Regarding Purplebricks, Day says it is illogical to ascribe the UK-based online agency’s troubles in Australia and the US as a sign of its imminent demise. “One only has to look at Purplebricks’ performance in the UK itself to confirm the viability and potential of its business model. After all, it only took them three years to become the Number 1 residential real estate agent in the UK, and today Purplebricks has 3.5 times the market share of the next largest UK agency. They’re also profitable in the UK, with a reported 11.3% EBITDA (earnings before interest, taxes, depreciation and amortization) for their last financial year.”
“Fixed-fee agencies is no novelty – for sellers mainly in the lower price range and who require a ‘low-touch’ service, it makes good sense,” Day says.
Crispin Inglis, co-founder of PropertyFox, that charge sellers a low commission of 1.5%-3% or a fixed fee of R39 990 (whichever is higher), says the fixed fee, paid-upfront model of Purplebricks was probably not right for the Australian and US markets. “This was probably a big ask in a down market, particularly in ones that aren’t used to the offering. The model works very well in the UK, particularly London where there is high density and high value in the market. They possibly also tried to expand too quickly in the US and in Australia in average market conditions, so it would be a tough task for them in general,” he says.
Value remains deciding factor
Berry Everitt, CEO of Chas Everitt International Property group, says that fixed-fee models can’t add the same value to the customer’s experience of the home-buying or selling transaction as a full-service estate agent. “Indeed, the two models are not really comparable and ultimately, customers will decide what they want or expect in terms of service delivery and effectiveness and what they are prepared to pay to achieve their objectives in varying market circumstances. In our experience, fixed-fee agencies have always struggled in slow and declining markets where there are more properties for sale than there are buyers,” he says.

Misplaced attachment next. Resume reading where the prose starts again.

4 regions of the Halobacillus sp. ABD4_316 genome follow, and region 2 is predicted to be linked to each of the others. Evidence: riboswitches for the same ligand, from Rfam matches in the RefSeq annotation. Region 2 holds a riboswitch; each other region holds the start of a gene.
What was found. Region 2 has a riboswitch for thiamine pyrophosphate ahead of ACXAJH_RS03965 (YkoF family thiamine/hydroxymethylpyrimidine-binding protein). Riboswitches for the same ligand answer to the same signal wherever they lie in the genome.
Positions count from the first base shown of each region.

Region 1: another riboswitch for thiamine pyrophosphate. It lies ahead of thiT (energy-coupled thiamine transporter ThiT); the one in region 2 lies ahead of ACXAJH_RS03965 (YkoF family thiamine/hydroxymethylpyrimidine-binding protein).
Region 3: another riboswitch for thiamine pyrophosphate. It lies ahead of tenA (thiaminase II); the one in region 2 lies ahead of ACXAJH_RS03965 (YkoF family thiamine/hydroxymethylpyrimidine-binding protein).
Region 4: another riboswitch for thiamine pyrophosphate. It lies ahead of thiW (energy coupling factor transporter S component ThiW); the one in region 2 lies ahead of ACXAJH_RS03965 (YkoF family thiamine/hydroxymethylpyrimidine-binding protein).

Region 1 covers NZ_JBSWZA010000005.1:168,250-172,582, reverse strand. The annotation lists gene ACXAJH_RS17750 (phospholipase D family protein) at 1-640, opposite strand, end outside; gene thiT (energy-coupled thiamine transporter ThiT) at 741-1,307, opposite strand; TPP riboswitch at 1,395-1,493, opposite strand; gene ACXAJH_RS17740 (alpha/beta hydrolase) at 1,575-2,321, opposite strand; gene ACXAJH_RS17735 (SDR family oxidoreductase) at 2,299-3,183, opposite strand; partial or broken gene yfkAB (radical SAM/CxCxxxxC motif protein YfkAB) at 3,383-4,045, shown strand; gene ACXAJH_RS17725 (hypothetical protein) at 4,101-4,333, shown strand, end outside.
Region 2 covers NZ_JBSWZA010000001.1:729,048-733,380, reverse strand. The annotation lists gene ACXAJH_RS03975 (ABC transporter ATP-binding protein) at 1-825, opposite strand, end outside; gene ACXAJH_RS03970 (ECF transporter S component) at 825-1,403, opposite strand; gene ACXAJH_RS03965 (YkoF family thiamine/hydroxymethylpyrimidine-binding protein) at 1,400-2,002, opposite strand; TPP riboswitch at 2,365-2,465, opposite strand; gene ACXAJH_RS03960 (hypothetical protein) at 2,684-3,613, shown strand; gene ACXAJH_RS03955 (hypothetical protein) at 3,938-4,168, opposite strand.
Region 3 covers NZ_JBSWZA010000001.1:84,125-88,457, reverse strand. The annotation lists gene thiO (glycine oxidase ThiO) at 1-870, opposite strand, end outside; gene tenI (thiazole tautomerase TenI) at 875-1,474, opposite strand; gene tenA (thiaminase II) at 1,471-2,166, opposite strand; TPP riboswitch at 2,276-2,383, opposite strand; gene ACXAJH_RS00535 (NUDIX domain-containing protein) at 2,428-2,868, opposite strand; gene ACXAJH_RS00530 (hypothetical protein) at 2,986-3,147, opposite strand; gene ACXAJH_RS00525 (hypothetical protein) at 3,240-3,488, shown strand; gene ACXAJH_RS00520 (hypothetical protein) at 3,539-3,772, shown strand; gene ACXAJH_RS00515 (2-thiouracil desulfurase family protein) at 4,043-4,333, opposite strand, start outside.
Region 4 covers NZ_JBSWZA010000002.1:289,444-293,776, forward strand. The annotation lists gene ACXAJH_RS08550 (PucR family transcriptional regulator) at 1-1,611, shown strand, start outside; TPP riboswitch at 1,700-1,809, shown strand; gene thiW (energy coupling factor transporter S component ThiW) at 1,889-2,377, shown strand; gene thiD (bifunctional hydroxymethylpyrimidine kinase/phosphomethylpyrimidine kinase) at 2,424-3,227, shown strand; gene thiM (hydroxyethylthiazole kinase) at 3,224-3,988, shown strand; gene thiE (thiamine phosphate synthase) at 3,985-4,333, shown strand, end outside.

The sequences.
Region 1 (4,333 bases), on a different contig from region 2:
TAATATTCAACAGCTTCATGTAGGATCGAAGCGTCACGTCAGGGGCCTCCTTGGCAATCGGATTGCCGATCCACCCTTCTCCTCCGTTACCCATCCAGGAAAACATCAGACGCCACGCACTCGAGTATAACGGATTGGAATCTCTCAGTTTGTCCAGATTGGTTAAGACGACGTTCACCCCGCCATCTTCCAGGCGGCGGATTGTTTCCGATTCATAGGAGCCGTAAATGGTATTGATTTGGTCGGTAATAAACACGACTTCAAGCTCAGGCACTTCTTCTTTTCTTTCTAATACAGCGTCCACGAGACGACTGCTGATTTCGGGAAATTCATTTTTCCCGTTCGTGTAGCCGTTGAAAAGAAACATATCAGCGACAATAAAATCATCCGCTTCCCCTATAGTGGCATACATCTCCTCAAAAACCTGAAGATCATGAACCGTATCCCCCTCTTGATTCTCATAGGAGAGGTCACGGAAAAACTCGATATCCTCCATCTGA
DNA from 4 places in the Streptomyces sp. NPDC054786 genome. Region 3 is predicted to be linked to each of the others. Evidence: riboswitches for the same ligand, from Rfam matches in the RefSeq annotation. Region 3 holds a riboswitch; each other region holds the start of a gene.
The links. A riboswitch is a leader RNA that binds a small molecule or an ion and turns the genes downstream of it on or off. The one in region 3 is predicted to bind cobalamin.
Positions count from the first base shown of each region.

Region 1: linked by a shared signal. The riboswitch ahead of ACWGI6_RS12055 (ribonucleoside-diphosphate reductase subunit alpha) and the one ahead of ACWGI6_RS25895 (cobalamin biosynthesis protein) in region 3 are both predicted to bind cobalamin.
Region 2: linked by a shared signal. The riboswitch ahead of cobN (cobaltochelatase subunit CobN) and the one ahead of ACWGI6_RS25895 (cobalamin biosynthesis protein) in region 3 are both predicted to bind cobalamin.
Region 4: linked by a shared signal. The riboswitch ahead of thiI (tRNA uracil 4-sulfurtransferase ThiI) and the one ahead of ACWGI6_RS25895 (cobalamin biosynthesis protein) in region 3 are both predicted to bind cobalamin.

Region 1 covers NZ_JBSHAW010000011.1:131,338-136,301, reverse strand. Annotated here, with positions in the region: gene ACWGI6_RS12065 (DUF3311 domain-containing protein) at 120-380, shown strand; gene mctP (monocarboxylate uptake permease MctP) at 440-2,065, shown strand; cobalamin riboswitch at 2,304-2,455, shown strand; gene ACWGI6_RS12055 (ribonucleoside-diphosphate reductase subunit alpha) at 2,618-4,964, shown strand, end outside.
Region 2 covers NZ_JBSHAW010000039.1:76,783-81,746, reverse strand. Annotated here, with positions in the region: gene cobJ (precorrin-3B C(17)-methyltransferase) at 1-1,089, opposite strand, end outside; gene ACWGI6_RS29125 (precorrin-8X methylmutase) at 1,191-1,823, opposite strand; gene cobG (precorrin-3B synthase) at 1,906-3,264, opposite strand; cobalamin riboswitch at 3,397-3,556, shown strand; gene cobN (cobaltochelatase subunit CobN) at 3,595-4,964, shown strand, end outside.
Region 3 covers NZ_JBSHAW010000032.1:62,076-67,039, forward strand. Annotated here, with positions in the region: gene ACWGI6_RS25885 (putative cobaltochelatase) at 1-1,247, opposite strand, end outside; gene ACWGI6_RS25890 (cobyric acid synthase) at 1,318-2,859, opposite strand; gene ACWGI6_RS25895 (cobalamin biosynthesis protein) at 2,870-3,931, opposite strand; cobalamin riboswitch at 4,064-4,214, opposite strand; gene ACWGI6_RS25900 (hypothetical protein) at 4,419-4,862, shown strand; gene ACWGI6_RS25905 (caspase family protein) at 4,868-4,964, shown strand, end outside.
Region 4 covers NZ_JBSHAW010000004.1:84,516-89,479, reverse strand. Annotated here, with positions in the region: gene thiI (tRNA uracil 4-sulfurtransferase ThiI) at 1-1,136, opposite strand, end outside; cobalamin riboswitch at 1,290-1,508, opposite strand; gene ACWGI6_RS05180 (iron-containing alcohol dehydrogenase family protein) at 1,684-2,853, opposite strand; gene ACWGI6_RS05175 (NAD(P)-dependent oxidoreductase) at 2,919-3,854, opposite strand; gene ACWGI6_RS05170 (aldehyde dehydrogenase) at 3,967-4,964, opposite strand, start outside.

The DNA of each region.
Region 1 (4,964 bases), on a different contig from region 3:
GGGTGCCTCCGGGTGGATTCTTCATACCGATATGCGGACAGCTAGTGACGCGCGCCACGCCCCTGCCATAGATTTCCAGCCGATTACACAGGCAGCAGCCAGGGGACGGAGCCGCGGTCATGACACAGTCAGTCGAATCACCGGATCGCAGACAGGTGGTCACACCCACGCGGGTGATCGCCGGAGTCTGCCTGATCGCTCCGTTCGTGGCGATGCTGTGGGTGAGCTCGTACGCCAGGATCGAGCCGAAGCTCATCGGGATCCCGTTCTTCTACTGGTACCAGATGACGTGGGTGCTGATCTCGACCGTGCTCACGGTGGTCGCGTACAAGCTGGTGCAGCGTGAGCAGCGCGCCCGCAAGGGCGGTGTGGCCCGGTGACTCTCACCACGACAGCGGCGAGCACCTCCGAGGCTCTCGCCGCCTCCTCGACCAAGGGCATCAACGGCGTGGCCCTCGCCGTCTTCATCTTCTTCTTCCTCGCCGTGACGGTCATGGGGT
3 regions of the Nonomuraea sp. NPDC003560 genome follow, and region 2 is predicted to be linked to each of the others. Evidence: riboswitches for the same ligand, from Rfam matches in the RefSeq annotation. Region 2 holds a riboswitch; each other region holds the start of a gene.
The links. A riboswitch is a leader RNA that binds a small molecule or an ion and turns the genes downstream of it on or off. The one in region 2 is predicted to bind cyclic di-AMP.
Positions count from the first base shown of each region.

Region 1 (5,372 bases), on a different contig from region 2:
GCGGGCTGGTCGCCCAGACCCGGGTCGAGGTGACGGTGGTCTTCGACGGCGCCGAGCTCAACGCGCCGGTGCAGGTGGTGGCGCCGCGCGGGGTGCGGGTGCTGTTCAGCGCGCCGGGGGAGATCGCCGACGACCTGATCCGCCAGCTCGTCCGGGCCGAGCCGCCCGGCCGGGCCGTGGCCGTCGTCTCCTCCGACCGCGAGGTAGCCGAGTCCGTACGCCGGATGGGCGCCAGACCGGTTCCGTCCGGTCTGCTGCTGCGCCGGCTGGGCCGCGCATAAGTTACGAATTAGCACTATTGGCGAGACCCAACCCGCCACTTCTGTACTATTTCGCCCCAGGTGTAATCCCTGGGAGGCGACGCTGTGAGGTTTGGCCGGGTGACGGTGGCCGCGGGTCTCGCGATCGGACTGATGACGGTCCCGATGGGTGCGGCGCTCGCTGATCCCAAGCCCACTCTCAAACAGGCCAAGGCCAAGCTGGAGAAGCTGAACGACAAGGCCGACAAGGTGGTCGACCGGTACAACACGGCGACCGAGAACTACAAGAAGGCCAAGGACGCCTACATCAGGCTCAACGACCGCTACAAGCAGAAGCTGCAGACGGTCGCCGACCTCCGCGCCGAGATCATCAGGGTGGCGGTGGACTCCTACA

Yael Geffen, CEO of Lew Geffen Sotheby’s International Realty, says a fixed-fee model of Purplebricks is dependent on high sales volumes which places it at risk when the market is down. “There is also no risk to agencies as they get paid regardless of service delivery but there is a low growth trajectory for agents and one has to wonder how many will stay with those companies when the market improves,” she says.
Geffen explains that at first glance the fixed-fee model may appear to have many advantages, but it is flawed for a number of reasons. This includes advertising that their agents are superior “which is nonsense because no seasoned agent would work for a small monthly retainer – think nurse vs doctor” says Geffen.
They have their own conveyancer where as she believes most people would prefer to have a choice in which conveyancer they use. Sellers usually have to show buyers their homes unlike traditional agencies where the agent would handle this aspect, so there is an added security risk as well as an array of other disadvantages that a professional would offset.
Lastly, fixed fees are never just that. “They will fluctuate and increase and be dynamic with the market. One of the leading set fee agencies in SA started with a fee of R29 995 around three years ago, which has already risen to R39 995,” ends Geffen.
In a down market, as currently experienced overseas by Purplebricks and also locally, selling properties is a competitive business to survive in, whether you are a traditional estate agent or an online estate agency. With the new management of Purplebricks admitting that they will be reviewing their pricing structure, there certainly appears to be validation for the doubts cast over the viability of a fixed-fee upfront paid up model that caused the UK-giant substantive financial losses in big markets such as Australia and the US. In the end, the service that delivers the best value for money will be the one that continues on.
“At the end of the day, it is all about the value of the service a traditional agent provides. Consumers will pay for services they deem worthwhile. And, at this point in time, the online model simply cannot compete in terms of value, says Goslett.